to state that the defense training and research have
     been continuous, extending in whole or in part, through
     the summer months as well as during the college year..



 In otiher, ords, it has had no vacation periods, short
or long, since its inception, for there has always
been both faculty and technic .l pers.onnal available at
all times to carry forward whatever needed to be done.

     "The teaching and training programs may be divided
into two divisions: (a)short part-time non-credit
courses of college grade, given upon the campus, in prepa-
ra-ion for employment in defense construction and industry,
and (b) full-time intensive non-credit courses of both
engineering undergraduate and graduate grade, givcn upon
-he campus.   All of these courses have been approved and
financed by the United States Office of Education.   Pro-
fessor D. V. Terrell, head of the Department of Civil
Engineering, College of Engineering, has been the Insti-
tutional Representative' throughout the training period
and to him is due a major part of the credit for the
success of the service."

duoting further from Dean Graham's report, he says:

     "Full-time Zngineering Training Courses Upon the Campus.

     1. As the Aeronautical Motor Engine Course of grad-
uate grade had proven so successful,we decided to offer
it for a second time without change.   However, the Air
Corps at Wright Field was very short of Civil Service
Engineers and could not repeat the former schedule. There-
fore, we circularized the several aeroplane engine manu-
facturers and while we received very favorable comments
upon the quality of the course, they, Goo, explained a
shortage of graduate personnel.   We then circularized
some four hundred of the alumni of the College and received
an encouraging response and believe that the course will
be started successfully on December 1.

    "2. The College of Engineering is now so well equipped
with the most modern testing equipment that it seemed well
to more fully utilize it by offering an intensive and ex-
tensive materials tcsting course of college grade but open
-to high school graduates.  The major purpose of this
course is to train inspectors of materials and equipment
manufactured for the Defense Program.   This course will
start during the latter part of November and will continue
for twelve weeks, without holidays, and with forty-four
hours per week.

    "Evening Courses on the Campus*  Scheduled to Start
    on November _5.

    1. Strength of Materials, for twenty students.
    2. Alternating Currents, for twenty students.
    3. Surveying and Topographic Aapping, for twenty students.
    4. Engineering Drawing, for twenty-four students.
    5. Advanced Radio Communication, for twenty students.



     S. Production Zngineering, f or twuenty s-udents.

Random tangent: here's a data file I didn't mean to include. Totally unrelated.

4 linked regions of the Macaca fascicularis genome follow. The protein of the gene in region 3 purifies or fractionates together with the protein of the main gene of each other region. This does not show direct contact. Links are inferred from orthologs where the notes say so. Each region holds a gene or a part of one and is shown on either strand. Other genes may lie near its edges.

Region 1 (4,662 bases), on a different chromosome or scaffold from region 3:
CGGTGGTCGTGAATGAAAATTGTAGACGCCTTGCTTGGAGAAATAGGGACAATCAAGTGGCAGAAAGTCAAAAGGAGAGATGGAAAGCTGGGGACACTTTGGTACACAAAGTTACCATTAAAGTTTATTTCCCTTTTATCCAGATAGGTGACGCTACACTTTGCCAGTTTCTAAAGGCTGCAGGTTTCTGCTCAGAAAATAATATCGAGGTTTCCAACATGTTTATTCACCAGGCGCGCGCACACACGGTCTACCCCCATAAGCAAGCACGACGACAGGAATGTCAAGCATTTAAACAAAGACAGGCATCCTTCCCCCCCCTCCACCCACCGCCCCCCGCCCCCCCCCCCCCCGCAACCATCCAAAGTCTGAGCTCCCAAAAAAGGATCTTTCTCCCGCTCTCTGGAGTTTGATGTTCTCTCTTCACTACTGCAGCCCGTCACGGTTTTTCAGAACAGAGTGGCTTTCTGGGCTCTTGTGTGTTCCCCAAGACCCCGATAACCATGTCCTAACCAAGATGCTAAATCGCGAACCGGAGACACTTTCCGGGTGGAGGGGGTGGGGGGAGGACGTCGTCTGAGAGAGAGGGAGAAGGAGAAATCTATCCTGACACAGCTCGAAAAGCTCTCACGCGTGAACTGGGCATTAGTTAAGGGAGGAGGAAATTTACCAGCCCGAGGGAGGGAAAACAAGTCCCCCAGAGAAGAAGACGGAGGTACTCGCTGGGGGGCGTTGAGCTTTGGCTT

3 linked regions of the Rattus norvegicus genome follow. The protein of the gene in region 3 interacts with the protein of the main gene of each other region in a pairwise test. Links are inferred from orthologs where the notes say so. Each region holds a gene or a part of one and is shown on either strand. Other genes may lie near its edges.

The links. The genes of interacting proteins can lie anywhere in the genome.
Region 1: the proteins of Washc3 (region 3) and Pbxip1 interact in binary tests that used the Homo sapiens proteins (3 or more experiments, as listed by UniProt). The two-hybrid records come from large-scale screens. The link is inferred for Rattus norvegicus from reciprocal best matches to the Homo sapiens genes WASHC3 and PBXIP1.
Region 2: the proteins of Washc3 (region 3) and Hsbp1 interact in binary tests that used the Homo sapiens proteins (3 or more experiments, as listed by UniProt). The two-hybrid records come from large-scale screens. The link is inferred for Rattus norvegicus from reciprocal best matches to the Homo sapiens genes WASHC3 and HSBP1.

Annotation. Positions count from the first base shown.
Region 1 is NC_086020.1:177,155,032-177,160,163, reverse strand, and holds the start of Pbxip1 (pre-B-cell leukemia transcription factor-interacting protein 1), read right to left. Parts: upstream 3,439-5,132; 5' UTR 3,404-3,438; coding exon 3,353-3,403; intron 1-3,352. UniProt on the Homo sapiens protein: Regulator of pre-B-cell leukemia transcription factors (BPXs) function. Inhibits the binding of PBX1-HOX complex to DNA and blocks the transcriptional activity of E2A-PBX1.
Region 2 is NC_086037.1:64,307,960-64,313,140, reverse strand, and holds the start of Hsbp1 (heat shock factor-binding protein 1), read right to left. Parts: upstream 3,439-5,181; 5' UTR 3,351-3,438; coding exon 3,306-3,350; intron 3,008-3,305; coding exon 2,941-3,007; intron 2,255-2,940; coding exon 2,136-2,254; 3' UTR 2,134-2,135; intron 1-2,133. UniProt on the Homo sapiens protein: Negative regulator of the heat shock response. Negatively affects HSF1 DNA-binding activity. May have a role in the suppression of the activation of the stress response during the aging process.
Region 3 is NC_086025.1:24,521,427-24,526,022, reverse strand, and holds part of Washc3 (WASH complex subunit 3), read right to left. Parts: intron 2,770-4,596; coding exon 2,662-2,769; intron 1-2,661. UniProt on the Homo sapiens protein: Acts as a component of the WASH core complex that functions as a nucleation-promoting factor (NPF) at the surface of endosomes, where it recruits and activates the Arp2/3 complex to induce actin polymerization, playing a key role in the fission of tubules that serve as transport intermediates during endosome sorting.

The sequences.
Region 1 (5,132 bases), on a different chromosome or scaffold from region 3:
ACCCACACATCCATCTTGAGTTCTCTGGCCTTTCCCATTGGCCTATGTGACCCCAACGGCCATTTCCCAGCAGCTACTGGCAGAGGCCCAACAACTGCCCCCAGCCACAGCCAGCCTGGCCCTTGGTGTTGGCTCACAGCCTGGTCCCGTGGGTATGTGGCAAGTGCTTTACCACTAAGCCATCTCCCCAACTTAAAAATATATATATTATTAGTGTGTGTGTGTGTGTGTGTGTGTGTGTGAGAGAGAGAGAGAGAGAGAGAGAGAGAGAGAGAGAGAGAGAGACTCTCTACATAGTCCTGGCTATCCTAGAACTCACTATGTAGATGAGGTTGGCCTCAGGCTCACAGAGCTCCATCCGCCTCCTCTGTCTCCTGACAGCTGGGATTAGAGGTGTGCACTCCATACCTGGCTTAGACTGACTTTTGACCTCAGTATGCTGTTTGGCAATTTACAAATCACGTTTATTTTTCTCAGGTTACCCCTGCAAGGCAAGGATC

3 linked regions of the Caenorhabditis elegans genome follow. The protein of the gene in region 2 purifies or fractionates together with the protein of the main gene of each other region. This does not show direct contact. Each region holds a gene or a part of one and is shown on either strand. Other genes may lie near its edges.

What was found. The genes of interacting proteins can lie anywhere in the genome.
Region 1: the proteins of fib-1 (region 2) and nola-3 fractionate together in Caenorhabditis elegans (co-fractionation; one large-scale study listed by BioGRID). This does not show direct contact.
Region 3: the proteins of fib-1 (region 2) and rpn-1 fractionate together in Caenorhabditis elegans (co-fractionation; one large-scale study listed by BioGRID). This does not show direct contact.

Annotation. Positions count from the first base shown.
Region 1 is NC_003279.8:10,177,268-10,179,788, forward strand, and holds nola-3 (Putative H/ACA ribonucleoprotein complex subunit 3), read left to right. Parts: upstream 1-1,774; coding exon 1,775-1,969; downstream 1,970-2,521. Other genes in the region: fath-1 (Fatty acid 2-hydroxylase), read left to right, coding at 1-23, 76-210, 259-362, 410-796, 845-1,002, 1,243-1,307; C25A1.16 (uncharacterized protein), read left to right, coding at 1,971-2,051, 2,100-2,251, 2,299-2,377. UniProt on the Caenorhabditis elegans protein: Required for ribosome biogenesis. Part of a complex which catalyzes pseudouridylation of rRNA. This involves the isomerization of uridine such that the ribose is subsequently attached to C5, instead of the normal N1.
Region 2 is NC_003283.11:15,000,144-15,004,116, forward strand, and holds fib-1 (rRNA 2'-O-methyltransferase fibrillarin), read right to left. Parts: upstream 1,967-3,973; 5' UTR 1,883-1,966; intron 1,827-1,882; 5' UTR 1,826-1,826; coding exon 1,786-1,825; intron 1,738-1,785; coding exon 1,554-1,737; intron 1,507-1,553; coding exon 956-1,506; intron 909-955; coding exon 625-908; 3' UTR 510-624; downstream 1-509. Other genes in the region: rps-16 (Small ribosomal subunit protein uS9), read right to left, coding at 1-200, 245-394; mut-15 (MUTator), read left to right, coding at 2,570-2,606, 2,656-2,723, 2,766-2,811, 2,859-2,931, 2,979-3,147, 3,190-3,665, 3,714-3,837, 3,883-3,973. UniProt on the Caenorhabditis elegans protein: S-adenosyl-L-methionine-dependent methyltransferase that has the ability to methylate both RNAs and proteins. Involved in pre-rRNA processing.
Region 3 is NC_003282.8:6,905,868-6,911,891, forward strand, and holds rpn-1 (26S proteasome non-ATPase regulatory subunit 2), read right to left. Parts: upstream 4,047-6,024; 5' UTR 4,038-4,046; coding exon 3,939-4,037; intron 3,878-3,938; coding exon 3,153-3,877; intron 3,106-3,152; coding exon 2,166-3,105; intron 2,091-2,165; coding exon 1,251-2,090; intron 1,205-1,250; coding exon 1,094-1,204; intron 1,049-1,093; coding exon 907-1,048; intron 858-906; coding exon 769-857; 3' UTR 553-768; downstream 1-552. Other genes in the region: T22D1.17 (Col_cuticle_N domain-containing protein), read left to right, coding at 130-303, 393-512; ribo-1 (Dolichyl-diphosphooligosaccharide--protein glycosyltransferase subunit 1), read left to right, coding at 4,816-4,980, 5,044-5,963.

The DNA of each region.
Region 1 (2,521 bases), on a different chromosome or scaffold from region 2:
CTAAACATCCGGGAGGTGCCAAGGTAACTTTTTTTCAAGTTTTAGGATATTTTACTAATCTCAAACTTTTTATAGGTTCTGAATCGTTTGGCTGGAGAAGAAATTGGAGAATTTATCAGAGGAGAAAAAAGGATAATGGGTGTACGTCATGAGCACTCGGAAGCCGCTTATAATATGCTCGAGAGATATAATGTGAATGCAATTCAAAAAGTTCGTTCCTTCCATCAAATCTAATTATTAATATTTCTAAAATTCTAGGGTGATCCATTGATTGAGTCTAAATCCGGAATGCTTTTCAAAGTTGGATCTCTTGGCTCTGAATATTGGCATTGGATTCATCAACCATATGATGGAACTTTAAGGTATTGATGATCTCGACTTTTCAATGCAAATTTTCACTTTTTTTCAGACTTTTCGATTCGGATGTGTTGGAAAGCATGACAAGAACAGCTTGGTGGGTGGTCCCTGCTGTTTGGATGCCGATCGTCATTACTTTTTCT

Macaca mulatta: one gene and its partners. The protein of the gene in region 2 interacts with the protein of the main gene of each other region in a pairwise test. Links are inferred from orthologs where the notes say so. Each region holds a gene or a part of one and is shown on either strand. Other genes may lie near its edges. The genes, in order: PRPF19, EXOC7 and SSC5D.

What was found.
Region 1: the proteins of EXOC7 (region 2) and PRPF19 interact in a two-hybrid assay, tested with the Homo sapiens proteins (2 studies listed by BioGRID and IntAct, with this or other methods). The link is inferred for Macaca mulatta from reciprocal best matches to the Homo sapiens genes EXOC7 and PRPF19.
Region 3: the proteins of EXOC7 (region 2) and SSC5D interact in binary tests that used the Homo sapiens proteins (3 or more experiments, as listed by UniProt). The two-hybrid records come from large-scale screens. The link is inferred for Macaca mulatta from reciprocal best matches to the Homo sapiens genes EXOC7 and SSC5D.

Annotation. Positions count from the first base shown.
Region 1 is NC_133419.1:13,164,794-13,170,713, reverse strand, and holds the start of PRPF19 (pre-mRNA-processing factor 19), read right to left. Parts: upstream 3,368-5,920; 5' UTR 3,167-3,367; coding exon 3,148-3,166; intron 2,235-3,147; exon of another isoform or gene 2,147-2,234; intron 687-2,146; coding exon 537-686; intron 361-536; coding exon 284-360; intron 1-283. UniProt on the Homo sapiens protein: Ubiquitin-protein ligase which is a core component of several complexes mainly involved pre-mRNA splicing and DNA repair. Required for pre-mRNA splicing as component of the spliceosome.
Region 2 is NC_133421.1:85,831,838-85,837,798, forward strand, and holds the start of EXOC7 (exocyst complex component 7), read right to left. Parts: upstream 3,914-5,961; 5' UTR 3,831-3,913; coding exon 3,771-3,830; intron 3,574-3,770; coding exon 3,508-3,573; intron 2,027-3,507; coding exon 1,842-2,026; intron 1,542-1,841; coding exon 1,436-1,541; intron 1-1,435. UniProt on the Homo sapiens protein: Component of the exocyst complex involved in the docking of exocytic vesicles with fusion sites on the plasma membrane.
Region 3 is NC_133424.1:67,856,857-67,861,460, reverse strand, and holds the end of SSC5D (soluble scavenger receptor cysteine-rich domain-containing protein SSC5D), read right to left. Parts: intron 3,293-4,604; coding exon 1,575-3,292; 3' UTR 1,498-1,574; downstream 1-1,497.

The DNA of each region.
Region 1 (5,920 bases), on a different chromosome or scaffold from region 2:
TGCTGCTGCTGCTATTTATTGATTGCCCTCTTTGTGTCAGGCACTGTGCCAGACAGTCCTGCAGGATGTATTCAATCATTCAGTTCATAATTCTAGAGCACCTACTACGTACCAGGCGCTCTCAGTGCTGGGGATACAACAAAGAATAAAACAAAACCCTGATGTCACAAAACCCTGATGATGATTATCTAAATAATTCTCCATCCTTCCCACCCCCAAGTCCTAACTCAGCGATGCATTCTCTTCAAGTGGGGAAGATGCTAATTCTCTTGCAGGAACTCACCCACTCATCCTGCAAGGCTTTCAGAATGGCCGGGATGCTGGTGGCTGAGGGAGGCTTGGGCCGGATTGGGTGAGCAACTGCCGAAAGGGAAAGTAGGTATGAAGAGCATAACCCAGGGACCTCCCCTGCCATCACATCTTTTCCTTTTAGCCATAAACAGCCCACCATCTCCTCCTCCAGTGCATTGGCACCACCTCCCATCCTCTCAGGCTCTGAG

7. SanitatUaion, for t'Jenty scudents.

     "Off Cam-2us Part-time Engzineering Courses

     1. The College of _ngineering was approac .ed, during
uhe past sumimer, by the engineering authorities at the
:Ken uc'-y Damr, G-ilbertsville, Kentucky, to plan andL sponsor
an engineering training course azi t'hat place, the teaching
uo be -:)erforned by professional engineers no,; employed upon
-C,,e .roject.  In due course, such a course wras formulated
in =-mpplied imiechanics (Statics), was applroved 'by G;e Un-ited
StatCes Office of lducation an.' inauLt'rated at Gilbertsville
undier hGhe sp.-onsorship and direc-ion ,f the College.  Pro-
fessor D. V. -errell is supervising this course.

     2. Our experience at Gilbertsville led us to investi-
gate the possibility of ex-ending tlis type of off campus
service to several coal fields in both the Eastern and
iestern Sections of the State, especially as many of the
College of Lngineering alumni. were employed in professional
mining engineering in these locali-ies and were available
-co act as instructors, under the sponsorship and direction
of the Department of Xining Engineering of the College.
In accord with this thought, Professor D. V. Terrell and
Associate Professor P. C. Emrath visited the several
fields of operation, contacted the mining authorities and
alumni personally.   ,s a z'esult of this effort, evening
training courses, college grade, lhave been formulated, duly
approved, an,' are scheduled to start on December 1, as fol-

     1. Fundamentals of M1ining Engineerings secti4ons
        at "Iva and Jeinkins, for forty students.
     2. EngineerinE Fundamentals of Ventilation and
        Drainage of Mines, sections at Harlan and
        Lynch for fort--Live students.
     3. Coal M4ine Production Zngineering, sections at
        Louellan anc. Jentins, for forty-five students.
     4. Coal Miine Fires and Explosions, at Harlan, for
        twenty students.

     "Plans are now. under way 1or similar- -part-time off
campus courses in engineering -raini